China challenges India to explain ‘meaningful dialogue’ on Belt and Road Initiative
China has asked India to clarify its call for a “meaningful dialogue” on the Belt and Road Initiative while noting that the doors will be always be open for New Delhi to join the project.world Updated: May 16, 2017 19:50 IST
China on Tuesday challenged India to clarify its call for a “meaningful dialogue” on the Belt and Road Initiative (BRI) despite Beijing saying that the China-Pakistan Economic Corridor (CPEC) is an economic project with no implications for the Kashmir issue.
China’s foreign ministry also said the “doors” for India to join the BRI would always be open.
Explaining the reasons behind India’s decision to skip the two-day Belt and Road Forum (BRF) that ended in Beijing on Monday, external affairs ministry spokesperson Gopal Baglay had said: “Guided by our principled position on the matter, we have been urging China to engage in a meaningful dialogue on its connectivity initiative…We are awaiting a response from the Chinese side.”
Chinese foreign ministry spokesperson Hua Chunying responded to Baglay’s remarks at a regular briefing on Tuesday: “I do not know what the Indian spokesperson was trying to say. What kind of dialogue is meaningful dialogue? What kind of positive attitude does the spokesman want China to hold?
“I think our position has been clear and we are always waiting. If they have the answer, they can give me the answer in a public or private way,” Hua said. She added India is always welcome to join the BRI but it depends on the country’s attitude towards the mega-connectivity project.
“China welcomes the participation of India to the BRI, the answer is clear,” she said. “Now it depends on what attitude the Indian side holds."
The CPEC is not about “conflict” with any side but for regional peace and prosperity, she said.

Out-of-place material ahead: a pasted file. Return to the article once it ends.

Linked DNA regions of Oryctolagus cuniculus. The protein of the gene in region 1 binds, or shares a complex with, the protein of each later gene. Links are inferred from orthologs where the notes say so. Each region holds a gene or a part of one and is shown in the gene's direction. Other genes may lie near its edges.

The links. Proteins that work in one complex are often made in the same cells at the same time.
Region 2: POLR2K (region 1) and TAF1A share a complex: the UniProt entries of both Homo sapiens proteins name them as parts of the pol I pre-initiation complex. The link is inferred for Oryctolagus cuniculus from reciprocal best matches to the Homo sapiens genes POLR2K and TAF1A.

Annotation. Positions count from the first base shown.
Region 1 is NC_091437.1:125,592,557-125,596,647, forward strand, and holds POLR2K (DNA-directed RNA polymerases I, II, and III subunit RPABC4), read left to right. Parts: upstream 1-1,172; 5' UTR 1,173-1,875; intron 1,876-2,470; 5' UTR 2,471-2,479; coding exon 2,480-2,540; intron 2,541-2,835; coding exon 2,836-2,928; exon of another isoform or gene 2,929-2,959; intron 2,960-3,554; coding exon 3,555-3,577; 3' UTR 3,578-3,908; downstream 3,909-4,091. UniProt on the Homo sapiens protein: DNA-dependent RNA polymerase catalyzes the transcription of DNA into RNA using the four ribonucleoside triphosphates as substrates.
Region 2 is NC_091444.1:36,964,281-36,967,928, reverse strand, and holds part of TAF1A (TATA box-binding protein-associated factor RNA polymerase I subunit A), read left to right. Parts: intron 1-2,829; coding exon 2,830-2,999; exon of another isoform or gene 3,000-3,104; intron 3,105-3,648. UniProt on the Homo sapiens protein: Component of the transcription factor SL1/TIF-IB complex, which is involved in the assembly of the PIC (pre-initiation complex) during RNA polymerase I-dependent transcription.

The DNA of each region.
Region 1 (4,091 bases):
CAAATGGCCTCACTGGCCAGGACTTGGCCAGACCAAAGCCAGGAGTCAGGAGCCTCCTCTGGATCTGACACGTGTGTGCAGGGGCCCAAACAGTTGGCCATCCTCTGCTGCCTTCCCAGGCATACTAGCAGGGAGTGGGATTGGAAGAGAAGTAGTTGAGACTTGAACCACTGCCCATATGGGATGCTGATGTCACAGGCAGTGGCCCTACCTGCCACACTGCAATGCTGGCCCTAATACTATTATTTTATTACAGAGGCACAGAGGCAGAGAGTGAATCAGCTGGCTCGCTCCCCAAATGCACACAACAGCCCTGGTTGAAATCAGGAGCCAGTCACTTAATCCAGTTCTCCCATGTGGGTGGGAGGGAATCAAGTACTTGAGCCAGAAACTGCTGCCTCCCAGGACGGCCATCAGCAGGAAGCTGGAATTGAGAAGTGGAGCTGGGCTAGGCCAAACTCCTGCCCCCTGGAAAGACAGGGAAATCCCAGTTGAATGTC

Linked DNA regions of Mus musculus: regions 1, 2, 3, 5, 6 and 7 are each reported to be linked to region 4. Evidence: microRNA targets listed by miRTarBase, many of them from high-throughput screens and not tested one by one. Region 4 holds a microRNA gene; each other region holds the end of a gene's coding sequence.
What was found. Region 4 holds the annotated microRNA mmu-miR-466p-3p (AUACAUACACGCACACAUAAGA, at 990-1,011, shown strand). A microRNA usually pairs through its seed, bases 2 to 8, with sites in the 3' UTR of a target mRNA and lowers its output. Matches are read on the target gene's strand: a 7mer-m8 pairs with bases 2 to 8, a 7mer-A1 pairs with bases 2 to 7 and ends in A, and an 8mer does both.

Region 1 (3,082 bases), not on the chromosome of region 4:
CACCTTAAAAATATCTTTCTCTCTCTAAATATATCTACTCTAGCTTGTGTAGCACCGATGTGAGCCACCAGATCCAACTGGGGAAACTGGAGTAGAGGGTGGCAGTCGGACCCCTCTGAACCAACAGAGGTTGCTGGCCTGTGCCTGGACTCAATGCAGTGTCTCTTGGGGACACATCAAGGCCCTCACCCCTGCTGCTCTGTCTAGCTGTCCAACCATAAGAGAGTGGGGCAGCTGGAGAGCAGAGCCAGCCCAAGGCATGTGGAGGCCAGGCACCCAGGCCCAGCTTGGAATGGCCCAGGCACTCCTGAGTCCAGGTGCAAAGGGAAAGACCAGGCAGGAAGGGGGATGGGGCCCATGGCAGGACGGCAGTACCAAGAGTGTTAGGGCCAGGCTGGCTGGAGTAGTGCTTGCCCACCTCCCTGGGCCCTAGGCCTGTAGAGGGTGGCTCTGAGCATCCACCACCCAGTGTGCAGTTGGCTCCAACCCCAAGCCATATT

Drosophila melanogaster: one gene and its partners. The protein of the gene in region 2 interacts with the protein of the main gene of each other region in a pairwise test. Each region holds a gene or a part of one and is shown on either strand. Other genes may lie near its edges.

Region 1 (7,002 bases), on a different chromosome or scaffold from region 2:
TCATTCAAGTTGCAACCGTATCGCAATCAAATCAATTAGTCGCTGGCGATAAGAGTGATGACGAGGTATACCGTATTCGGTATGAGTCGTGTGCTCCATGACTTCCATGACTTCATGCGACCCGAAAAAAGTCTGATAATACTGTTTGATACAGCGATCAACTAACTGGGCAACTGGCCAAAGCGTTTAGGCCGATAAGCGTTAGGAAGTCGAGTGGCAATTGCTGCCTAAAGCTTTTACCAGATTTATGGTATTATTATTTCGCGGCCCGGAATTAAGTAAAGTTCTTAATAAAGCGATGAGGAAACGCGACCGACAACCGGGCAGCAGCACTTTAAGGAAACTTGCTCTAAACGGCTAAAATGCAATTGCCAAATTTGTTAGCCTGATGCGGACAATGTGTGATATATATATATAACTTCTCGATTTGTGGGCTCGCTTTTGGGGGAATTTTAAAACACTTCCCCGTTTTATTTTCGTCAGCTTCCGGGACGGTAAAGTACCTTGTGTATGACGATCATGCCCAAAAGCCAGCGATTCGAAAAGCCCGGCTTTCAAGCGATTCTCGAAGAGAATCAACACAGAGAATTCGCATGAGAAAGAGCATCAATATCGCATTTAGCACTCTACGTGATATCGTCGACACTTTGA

The CPEC, a cluster of road, rail and energy projects, will connect Pakistan's southern Gwadar port on the Arabian Sea and Kashgar in China's far western Xinjiang province.
India has reservations about the project as it passes through Pakistan-occupied Kashmir, which New Delhi says challenges its sovereignty by lending legitimacy to Islamabad’s claim over the territory.
“No country can accept a project that ignores its core concerns on sovereignty and territorial integrity,” Baglay had said in a statement on Saturday night.
Hua pointed to the participation of 130 countries in the Belt and Road Forum, indicating the initiative had received a warm response from many nations. “Our door will always remain open and we will always welcome the participation of the Indian side,” she added.
Hua also questioned India’s call for more dialogue on the issue by pointing out the initiative was based on consultations.
“Over the past four years since we proposed the BRI, we have always held the principle of extensive consultation, joint contribution and shared benefits. Our ideas and actions are clear to all, and you can see that from the response from the international community,” she said.
“The international community, especially those participants showed a very response to the forum...In his speech, President Xi Jinping said the BRI will be built as a peace road and countries should respect the sovereignty and integrity and core interests (of other nations),” she said.